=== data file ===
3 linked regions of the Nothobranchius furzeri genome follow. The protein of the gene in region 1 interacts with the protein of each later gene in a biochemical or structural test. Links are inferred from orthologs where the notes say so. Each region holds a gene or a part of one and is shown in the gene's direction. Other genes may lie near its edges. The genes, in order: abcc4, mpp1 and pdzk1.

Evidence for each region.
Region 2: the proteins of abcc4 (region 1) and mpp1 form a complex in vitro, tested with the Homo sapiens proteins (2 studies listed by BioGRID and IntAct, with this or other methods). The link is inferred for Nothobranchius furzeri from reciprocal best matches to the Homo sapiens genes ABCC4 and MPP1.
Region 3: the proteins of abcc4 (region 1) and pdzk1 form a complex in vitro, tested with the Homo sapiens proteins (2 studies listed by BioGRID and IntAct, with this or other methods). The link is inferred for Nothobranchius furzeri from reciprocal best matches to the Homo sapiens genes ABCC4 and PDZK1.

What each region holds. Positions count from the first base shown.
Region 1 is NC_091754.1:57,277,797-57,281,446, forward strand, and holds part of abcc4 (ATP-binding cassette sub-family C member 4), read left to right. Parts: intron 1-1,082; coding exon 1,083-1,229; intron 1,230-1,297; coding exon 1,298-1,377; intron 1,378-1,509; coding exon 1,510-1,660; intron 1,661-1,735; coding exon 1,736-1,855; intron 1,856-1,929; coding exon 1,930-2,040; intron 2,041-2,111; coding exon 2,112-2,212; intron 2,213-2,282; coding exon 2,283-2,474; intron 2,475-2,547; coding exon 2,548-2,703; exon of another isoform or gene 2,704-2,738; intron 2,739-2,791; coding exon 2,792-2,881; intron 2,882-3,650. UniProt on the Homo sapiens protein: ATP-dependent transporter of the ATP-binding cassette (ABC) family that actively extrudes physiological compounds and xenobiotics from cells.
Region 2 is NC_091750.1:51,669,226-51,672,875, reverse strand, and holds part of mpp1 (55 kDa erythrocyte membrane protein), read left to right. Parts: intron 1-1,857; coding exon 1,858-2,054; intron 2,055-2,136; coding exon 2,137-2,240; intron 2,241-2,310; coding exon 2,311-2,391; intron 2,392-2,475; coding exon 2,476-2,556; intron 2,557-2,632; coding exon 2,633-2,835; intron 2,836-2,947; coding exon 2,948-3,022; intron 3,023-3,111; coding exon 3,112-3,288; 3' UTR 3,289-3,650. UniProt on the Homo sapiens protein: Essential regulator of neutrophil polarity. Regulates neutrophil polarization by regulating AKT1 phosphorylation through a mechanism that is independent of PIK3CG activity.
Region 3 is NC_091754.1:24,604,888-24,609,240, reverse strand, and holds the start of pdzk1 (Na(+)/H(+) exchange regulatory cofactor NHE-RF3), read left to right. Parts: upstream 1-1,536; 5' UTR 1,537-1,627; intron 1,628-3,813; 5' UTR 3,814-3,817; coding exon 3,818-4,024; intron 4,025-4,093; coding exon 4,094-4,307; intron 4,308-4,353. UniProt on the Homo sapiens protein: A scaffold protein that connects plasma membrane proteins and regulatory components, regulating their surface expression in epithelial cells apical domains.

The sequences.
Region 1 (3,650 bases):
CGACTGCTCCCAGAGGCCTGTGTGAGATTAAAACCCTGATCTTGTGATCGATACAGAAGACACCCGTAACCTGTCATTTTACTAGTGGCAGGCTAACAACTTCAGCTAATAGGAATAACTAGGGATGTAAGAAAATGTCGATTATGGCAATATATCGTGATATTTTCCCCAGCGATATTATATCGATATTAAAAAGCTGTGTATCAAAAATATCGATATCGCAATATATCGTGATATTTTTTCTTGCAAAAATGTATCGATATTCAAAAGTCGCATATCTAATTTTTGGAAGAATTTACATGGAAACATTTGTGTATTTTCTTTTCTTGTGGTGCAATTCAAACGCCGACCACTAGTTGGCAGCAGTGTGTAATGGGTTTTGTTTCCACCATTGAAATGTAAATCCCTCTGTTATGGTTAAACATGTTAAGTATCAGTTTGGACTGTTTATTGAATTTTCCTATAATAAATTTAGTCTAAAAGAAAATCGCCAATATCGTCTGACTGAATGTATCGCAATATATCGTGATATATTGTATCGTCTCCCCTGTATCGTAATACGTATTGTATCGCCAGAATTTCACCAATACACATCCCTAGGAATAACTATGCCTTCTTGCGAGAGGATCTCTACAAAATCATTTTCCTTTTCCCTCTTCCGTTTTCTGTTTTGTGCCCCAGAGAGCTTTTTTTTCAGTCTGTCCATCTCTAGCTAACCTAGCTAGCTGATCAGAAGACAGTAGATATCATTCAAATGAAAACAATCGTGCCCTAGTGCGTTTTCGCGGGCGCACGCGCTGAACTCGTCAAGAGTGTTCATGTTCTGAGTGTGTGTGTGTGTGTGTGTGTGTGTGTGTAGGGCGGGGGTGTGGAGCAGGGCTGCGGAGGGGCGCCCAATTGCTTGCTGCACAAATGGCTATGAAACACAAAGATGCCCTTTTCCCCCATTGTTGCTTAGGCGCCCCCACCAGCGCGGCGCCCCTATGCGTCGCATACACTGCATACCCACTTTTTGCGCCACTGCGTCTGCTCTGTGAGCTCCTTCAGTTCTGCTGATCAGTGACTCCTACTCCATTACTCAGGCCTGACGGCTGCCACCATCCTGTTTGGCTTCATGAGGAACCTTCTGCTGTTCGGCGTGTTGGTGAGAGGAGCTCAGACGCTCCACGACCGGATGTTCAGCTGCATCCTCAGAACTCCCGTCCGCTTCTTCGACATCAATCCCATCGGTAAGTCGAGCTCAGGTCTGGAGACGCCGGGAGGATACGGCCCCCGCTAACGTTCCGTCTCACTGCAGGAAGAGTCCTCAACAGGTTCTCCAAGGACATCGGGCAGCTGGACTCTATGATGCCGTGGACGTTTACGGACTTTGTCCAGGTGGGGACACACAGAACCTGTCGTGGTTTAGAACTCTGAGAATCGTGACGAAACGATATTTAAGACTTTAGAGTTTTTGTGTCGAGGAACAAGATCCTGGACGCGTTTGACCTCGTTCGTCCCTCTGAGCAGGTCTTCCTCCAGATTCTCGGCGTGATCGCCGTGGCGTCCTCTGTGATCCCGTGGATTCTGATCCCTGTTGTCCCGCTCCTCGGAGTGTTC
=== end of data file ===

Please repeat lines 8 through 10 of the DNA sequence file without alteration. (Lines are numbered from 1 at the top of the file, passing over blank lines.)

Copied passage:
Region 3 is NC_091754.1:24,604,888-24,609,240, reverse strand, and holds the start of pdzk1 (Na(+)/H(+) exchange regulatory cofactor NHE-RF3), read left to right. Parts: upstream 1-1,536; 5' UTR 1,537-1,627; intron 1,628-3,813; 5' UTR 3,814-3,817; coding exon 3,818-4,024; intron 4,025-4,093; coding exon 4,094-4,307; intron 4,308-4,353. UniProt on the Homo sapiens protein: A scaffold protein that connects plasma membrane proteins and regulatory components, regulating their surface expression in epithelial cells apical domains.

The sequences.
Region 1 (3,650 bases):